"We didn't (quite) get a federal agency in charge of deciding who could put information on the Internet, and who could view it, thank God. But it could have happened. A great many people were very upset.

"So upset that, in my opinion, they weren't thinking about the consequences of what they wanted."
(Another War-on-Terror Blog (March 9, 2008))
That odd couple of worried people was, I think, a demonstration that emotions and reason don't play well together. ("Emotions, the Frontal Cortex, The War on Terror, Anarchists, and the Illuminati," Another War-on-Terror Blog (December 23, 2008))

I don't have any problem with parents - or schools - using blocking software to keep kids from seeing stuff that the parents or school board don't think is 'proper.' Families and local school boards have an obligation to look after children - and are small enough so that the crazy ones can't do widespread damage.

But a federal agency deciding what well upwards of 300,000,000 people should be allowed to see? With an option to make the plan global?

I wasn't concerned that a federal agency couldn't manage something like that: I was concerned that one could.

Managing the Masses For Their Own Good? Been There, Tried That

I'm pretty sure that some folks really believe that Stalin's Soviet Union was a golden age for Russia. Others may feel that McCarthyism was a good idea.

The world wasn't made up exclusively of freedom-loving Americans and oppressive commies - or wise leaders of the people's struggle and oppressive Yankee imperialists back in the 'good old days.' And it certainly isn't now.

But I think we still have 'intelligent, caring' people who honestly feel that everything would be wonderful: if only everybody could be made to act just the way the 'right sort' think they should.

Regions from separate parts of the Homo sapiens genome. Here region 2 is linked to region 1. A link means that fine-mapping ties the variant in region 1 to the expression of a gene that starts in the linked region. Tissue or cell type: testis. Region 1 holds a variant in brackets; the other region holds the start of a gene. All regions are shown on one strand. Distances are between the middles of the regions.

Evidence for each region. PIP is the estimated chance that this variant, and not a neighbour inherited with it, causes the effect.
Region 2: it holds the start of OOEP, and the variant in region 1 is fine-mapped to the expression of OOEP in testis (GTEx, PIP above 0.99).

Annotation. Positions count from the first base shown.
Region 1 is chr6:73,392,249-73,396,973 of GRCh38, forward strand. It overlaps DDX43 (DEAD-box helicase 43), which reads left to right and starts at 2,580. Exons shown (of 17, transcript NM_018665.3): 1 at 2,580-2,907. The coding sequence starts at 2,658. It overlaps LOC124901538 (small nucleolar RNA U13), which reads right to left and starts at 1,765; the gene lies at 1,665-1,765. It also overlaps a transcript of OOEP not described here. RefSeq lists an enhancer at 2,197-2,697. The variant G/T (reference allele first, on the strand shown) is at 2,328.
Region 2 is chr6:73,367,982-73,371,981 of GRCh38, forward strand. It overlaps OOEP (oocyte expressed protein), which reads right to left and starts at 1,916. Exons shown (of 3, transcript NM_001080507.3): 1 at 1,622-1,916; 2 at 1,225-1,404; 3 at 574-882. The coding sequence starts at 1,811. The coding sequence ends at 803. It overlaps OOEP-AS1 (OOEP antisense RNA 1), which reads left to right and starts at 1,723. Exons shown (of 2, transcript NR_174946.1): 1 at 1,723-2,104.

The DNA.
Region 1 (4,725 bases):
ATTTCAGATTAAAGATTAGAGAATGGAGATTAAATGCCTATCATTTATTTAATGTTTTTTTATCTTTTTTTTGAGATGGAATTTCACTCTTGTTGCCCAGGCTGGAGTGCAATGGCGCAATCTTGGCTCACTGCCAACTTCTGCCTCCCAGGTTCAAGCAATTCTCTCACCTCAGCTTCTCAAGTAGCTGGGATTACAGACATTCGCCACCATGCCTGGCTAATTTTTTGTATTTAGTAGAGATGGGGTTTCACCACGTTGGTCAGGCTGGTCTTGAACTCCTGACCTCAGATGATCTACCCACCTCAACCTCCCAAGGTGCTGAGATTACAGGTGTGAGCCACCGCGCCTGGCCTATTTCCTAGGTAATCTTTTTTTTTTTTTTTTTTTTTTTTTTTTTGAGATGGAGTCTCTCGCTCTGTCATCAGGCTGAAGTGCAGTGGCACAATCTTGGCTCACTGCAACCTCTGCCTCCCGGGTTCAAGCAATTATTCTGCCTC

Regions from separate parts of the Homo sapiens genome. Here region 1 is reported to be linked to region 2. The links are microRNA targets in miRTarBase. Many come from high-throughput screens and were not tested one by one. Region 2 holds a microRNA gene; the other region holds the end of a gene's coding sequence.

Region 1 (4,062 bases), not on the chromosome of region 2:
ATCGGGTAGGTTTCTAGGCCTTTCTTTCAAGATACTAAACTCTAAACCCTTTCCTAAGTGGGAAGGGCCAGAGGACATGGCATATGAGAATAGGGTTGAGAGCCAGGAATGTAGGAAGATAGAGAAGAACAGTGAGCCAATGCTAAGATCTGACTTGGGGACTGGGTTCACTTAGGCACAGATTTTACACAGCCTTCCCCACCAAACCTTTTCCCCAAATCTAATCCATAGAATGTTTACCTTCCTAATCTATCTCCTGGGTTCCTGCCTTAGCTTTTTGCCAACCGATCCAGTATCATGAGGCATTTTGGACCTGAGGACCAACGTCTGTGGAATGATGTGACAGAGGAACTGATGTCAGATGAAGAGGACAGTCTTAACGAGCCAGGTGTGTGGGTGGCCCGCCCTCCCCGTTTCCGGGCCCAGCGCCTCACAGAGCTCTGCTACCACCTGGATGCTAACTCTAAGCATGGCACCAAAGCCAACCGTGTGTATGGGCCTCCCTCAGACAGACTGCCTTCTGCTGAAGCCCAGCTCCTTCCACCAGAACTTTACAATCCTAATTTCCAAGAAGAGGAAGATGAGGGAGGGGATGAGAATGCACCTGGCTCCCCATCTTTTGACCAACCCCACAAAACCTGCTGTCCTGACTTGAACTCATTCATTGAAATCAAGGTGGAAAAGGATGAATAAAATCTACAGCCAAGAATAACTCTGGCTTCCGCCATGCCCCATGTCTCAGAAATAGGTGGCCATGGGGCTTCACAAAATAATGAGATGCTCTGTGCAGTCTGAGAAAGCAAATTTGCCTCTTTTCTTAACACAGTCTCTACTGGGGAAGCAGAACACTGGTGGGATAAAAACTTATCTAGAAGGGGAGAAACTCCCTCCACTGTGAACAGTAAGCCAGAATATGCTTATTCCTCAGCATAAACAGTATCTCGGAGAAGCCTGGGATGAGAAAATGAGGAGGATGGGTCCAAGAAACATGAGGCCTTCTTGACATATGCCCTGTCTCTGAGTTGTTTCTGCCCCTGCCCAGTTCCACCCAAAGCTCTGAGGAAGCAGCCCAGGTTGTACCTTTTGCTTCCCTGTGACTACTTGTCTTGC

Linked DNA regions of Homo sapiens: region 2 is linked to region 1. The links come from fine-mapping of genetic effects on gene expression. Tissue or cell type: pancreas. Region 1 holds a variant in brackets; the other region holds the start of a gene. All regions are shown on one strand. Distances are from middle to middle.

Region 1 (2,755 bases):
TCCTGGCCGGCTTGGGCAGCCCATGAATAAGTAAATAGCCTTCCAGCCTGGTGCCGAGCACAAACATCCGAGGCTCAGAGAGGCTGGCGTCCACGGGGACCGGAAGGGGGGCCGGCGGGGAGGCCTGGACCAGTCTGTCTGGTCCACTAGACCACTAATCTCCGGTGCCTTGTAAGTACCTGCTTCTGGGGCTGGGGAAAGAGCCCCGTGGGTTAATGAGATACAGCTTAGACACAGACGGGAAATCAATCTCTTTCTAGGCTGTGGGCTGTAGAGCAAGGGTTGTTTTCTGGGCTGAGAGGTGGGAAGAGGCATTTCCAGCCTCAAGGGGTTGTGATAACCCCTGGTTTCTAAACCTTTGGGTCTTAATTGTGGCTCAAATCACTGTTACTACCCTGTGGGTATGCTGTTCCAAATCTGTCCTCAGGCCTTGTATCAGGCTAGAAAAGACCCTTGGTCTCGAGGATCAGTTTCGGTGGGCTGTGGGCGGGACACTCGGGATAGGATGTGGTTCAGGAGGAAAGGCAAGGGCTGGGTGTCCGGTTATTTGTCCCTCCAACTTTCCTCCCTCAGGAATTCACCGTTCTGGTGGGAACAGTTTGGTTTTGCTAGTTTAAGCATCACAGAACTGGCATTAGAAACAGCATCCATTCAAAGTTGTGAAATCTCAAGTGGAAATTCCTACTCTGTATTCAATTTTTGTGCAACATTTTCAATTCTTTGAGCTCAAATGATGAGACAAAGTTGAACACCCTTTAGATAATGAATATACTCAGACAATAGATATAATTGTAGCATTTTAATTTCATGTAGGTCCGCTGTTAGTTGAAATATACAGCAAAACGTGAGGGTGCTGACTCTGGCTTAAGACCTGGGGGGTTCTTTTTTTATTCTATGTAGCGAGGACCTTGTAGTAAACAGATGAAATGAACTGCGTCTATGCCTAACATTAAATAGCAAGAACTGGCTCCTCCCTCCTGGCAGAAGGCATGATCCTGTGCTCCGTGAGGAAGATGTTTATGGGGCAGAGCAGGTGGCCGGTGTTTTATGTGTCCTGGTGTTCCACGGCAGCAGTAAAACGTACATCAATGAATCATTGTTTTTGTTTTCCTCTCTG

Since I also think that well-meaning do-gooders like that will be around for the foreseeable future: speculative fiction writers have no shortage of material to play with.

Related posts:

Monday, April 12, 2010

Alien Life will Most Likely be - Alien

"Alien Life on Titan Would Stink" (April 10, 2010)

"If life does exist on Saturn's intriguing moon Titan, it probably stinks.

"The icy moon has long been seen as a potential spot for extraterrestrial life, but so far, there's no evidence of any living things there.

"And if there were life on Titan, it would likely involve chemicals that are noxious and disgusting to humans, scientists say...."

"...'This idea that you can walk up to the alien ambassador and shake their hand is very unlikely,' said biochemist William Bains of MIT and the Cambridge, England-based Rufus Scientific. He explained that these other worldly life forms would probably be so foreign to us that it might be difficult to recognize them as life, and coming into contact with them could prove hazardous.